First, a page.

This “gig economy” was marketed as the path to increased personal freedom and the chance to “be your own boss.”

In the gig economy, workers could easily monetize their time in specific, narrow services like food delivery, parking, or transportation. The platforms were convenient for both the user and the provider: since they took care of traditional business hurdles like customer acquisition and pricing, they allowed the worker to focus solely on the service rendered.

While these gig platforms offered workers some increased control of their time, the work was still largely unsatisfying to many.

This lead to the rise of the “passion economy,” which is based on individual knowledge-intensive skills, as opposed to commoditization task fulfillment.

Some examples of workers monetizing their individuality through platforms that power the passion economy:

Passion Economy Platforms

The passion economy is partly driven by a desire from workers to highlight their individuality. But it is also driven by the rise of many digital platforms that have enabled creators to monetize their content, knowledge, or skills. Below are some of the top platforms within the digital publishing sector that are competing for creators (organized by platform vertical).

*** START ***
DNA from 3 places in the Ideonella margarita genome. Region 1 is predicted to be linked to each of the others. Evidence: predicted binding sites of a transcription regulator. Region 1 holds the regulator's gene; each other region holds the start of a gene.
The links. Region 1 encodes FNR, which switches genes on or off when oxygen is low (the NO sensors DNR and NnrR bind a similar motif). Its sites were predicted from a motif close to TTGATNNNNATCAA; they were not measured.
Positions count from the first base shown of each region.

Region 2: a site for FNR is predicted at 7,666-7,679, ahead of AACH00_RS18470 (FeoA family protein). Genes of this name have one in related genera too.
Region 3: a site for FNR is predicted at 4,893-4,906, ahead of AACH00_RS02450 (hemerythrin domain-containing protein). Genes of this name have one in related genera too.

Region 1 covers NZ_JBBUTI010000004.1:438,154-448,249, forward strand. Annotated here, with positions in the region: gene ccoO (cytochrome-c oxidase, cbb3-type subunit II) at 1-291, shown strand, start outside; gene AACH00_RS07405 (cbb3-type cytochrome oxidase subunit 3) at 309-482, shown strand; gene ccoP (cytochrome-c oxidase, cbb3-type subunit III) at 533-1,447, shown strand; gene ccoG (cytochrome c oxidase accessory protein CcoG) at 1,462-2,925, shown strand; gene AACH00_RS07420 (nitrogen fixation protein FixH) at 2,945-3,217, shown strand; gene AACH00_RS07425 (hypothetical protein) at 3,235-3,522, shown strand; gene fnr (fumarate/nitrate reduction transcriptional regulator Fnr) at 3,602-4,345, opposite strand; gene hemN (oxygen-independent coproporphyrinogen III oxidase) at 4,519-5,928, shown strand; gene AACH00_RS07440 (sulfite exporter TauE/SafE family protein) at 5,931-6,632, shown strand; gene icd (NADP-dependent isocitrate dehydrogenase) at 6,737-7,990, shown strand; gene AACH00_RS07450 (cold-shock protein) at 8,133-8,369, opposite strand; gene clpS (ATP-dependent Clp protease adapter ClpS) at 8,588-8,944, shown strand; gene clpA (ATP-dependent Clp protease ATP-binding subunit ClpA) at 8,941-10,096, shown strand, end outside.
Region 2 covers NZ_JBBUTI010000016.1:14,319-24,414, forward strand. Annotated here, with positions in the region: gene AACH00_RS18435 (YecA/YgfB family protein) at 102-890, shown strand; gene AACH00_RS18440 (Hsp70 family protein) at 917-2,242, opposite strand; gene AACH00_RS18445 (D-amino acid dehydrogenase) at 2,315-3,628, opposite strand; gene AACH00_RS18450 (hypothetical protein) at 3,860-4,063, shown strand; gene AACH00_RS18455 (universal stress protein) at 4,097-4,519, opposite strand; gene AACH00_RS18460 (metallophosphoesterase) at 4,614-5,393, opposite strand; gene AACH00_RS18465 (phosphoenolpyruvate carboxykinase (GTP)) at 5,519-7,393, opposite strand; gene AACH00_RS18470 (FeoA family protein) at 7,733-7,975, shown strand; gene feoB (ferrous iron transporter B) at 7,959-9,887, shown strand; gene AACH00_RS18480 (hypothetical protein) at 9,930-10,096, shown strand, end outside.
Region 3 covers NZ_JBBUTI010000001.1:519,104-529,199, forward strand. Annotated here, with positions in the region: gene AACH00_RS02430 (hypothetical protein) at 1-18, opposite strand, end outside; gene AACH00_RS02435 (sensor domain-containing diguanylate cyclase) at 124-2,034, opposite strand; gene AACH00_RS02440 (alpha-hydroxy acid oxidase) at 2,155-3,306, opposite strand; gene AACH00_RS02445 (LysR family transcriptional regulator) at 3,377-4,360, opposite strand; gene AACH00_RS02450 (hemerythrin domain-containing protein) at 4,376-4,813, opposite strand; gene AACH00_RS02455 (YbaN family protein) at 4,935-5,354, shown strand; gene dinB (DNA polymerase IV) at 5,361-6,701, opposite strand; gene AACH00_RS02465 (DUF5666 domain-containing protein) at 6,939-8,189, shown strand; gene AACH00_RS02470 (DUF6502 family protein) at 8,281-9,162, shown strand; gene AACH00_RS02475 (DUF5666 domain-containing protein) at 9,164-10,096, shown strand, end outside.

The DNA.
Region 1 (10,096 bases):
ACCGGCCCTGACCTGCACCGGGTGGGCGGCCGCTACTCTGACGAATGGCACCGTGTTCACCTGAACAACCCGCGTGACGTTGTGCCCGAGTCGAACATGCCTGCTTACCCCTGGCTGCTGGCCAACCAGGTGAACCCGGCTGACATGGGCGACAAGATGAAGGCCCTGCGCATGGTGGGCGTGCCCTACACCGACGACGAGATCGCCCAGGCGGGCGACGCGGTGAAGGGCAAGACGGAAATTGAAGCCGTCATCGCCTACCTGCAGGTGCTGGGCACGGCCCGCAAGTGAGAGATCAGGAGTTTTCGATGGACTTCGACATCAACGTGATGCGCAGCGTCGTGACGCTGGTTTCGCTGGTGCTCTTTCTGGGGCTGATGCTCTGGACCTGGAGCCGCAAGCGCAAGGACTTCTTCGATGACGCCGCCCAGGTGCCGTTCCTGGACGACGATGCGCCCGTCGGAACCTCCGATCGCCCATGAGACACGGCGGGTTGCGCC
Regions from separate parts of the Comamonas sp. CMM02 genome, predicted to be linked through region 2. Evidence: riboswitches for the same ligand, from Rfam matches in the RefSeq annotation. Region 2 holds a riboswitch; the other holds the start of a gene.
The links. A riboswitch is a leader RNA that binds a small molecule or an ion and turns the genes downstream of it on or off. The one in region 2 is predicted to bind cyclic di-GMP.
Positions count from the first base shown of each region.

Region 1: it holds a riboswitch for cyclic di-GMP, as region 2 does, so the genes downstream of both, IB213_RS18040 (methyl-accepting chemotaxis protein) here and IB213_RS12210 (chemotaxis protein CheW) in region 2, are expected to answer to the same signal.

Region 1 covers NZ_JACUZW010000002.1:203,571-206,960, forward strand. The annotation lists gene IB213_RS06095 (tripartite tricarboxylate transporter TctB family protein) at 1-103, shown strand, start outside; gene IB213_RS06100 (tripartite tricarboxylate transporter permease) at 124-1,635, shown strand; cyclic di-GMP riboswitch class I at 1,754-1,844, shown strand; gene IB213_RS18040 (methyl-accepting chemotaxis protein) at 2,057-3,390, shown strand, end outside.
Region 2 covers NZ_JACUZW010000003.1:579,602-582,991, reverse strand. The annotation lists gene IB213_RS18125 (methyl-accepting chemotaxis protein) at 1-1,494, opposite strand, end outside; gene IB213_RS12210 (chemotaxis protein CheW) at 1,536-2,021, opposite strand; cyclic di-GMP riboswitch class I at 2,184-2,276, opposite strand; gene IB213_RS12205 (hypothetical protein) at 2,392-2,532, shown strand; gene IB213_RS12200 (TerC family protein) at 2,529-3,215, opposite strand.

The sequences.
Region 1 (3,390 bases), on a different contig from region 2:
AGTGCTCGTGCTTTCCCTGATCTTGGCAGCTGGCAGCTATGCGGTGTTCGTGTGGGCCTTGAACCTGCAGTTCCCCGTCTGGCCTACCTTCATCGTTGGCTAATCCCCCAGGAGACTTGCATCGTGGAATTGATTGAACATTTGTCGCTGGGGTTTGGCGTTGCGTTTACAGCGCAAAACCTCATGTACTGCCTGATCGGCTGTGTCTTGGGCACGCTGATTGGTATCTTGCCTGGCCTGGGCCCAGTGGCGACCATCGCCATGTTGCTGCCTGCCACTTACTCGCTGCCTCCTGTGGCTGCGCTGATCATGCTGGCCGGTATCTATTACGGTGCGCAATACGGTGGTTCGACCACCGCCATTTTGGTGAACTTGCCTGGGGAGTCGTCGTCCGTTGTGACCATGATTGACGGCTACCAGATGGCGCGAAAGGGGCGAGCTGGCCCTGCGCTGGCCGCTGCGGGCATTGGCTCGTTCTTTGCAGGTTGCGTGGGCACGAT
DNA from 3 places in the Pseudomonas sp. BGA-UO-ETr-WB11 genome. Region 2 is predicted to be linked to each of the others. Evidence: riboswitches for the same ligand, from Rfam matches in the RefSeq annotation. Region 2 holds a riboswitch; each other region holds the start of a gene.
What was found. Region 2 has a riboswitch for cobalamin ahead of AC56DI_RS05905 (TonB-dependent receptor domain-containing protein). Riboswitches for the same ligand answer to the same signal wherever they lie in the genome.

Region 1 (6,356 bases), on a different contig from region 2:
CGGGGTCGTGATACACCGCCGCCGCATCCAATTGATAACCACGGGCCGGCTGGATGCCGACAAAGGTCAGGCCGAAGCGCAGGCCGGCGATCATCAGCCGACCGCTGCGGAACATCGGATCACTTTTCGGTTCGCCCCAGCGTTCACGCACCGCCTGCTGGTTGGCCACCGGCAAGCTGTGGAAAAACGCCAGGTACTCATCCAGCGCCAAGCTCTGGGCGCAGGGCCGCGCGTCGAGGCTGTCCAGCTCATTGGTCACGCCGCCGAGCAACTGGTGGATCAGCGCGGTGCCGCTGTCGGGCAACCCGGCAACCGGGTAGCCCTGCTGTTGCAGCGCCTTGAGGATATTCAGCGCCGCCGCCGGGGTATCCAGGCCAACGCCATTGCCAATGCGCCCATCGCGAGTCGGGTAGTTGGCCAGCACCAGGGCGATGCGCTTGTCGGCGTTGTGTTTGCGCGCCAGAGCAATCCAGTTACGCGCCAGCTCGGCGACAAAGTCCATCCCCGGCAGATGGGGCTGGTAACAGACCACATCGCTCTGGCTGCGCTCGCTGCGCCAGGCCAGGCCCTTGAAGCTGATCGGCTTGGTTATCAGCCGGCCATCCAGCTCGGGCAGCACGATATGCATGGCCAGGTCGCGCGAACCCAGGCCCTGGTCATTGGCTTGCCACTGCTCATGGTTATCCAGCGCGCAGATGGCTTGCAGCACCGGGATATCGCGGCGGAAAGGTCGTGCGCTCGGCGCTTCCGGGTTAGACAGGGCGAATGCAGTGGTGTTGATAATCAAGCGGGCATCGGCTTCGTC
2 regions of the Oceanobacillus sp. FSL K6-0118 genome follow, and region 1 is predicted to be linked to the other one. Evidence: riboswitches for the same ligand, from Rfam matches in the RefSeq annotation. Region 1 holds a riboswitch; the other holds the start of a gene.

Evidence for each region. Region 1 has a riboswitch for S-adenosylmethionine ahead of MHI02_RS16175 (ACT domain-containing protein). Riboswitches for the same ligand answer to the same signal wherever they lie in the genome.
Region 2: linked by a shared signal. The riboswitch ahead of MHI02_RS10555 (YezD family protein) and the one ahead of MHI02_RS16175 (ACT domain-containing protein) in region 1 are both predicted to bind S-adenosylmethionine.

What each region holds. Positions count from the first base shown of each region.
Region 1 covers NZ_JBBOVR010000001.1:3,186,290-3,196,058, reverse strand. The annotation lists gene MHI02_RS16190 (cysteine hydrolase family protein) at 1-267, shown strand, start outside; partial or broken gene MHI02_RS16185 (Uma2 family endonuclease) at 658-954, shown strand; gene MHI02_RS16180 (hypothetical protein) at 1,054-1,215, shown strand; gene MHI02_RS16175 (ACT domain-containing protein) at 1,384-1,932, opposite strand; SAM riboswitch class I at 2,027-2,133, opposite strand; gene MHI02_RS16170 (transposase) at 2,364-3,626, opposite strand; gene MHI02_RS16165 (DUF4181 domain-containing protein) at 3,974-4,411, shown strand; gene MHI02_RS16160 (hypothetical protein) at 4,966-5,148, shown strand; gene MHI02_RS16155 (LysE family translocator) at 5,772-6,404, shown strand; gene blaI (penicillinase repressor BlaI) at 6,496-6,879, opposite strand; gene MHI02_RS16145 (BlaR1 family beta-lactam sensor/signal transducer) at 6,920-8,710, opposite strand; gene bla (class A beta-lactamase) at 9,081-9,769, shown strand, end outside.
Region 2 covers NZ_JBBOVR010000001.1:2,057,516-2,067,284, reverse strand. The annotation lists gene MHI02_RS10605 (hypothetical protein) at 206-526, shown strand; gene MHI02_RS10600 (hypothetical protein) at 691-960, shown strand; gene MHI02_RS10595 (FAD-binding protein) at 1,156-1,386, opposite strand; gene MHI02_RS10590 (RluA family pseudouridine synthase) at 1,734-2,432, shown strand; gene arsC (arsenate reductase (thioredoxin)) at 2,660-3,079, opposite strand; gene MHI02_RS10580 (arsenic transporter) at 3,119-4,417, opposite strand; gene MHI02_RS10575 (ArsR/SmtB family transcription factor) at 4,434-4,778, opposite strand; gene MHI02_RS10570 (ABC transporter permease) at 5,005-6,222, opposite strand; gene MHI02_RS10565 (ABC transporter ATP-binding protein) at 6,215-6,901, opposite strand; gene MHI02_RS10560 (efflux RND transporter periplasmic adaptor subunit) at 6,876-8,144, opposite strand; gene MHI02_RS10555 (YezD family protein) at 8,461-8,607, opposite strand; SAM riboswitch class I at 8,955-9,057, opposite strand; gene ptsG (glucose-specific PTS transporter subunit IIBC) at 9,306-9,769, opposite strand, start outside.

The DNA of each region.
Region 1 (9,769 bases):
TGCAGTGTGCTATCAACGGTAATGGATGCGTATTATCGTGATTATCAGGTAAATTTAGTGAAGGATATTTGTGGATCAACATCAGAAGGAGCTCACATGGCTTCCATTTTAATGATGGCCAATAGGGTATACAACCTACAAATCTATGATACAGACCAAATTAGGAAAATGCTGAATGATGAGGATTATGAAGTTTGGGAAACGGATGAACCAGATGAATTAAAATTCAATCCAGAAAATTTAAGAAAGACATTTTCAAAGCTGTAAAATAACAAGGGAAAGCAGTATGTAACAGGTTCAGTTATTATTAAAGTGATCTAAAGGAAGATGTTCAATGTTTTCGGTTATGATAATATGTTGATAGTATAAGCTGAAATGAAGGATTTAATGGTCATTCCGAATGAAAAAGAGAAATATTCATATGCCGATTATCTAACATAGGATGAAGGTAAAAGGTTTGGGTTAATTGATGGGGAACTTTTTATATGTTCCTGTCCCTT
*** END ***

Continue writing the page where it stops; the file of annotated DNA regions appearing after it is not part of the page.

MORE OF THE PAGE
Digital Publishing Platforms by Vertical

1. Pre-Monetized Blogging Platforms (Medium, HubPages, Steemit, Vocal, etc.)

Medium is one of the best examples of the digital publishing platforms that have enabled content creators to monetize their writing. Readers are charged a subscription fee to access stories across the entire Medium platform. Medium features stories from both amateur writers and major media publications. Writers on Medium are compensated through the Medium Partner Program. The amount of money a writer makes is proportionate to the amount of time readers spend engaging with their stories.